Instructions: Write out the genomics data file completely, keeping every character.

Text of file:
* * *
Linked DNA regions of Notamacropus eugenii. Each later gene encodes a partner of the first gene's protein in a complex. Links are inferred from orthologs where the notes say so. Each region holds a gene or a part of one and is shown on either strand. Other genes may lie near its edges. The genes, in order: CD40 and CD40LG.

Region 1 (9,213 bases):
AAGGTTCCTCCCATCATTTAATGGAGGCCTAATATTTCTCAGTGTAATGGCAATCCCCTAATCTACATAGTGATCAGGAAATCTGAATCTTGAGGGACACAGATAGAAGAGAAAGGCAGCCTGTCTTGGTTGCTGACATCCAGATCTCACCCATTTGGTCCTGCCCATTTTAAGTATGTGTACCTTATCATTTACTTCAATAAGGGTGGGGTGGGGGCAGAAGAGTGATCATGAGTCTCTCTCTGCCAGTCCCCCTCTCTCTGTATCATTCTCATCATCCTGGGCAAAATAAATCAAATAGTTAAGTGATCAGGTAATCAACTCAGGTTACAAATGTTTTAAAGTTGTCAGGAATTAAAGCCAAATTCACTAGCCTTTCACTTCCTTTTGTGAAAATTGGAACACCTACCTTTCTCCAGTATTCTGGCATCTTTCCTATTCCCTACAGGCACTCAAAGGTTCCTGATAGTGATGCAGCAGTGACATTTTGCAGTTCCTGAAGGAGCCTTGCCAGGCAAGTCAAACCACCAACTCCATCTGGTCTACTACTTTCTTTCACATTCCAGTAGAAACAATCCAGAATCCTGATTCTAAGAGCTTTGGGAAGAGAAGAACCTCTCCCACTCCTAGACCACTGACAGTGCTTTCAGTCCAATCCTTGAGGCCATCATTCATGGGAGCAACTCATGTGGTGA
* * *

Linked DNA regions of Notamacropus eugenii. Each later gene encodes a partner of the first gene's protein in a complex. Links are inferred from orthologs where the notes say so. Each region holds a gene or a part of one and is shown on either strand. Other genes may lie near its edges. The genes, in order: CD40 and CD40LG.

Region 1 (9,213 bases):
AAGGTTCCTCCCATCATTTAATGGAGGCCTAATATTTCTCAGTGTAATGGCAATCCCCTAATCTACATAGTGATCAGGAAATCTGAATCTTGAGGGACACAGATAGAAGAGAAAGGCAGCCTGTCTTGGTTGCTGACATCCAGATCTCACCCATTTGGTCCTGCCCATTTTAAGTATGTGTACCTTATCATTTACTTCAATAAGGGTGGGGTGGGGGCAGAAGAGTGATCATGAGTCTCTCTCTGCCAGTCCCCCTCTCTCTGTATCATTCTCATCATCCTGGGCAAAATAAATCAAATAGTTAAGTGATCAGGTAATCAACTCAGGTTACAAATGTTTTAAAGTTGTCAGGAATTAAAGCCAAATTCACTAGCCTTTCACTTCCTTTTGTGAAAATTGGAACACCTACCTTTCTCCAGTATTCTGGCATCTTTCCTATTCCCTACAGGCACTCAAAGGTTCCTGATAGTGATGCAGCAGTGACATTTTGCAGTTCCTGAAGGAGCCTTGCCAGGCAAGTCAAACCACCAACTCCATCTGGTCTACTACTTTCTTTCACATTCCAGTAGAAACAATCCAGAATCCTGATTCTAAGAGCTTTGGGAAGAGAAGAACCTCTCCCACTCCTAGACCACTGACAGTGCTTTCAGTCCAATCCTTGAGGCCATCATTCATGGGAGCAACTCATGTGGTGA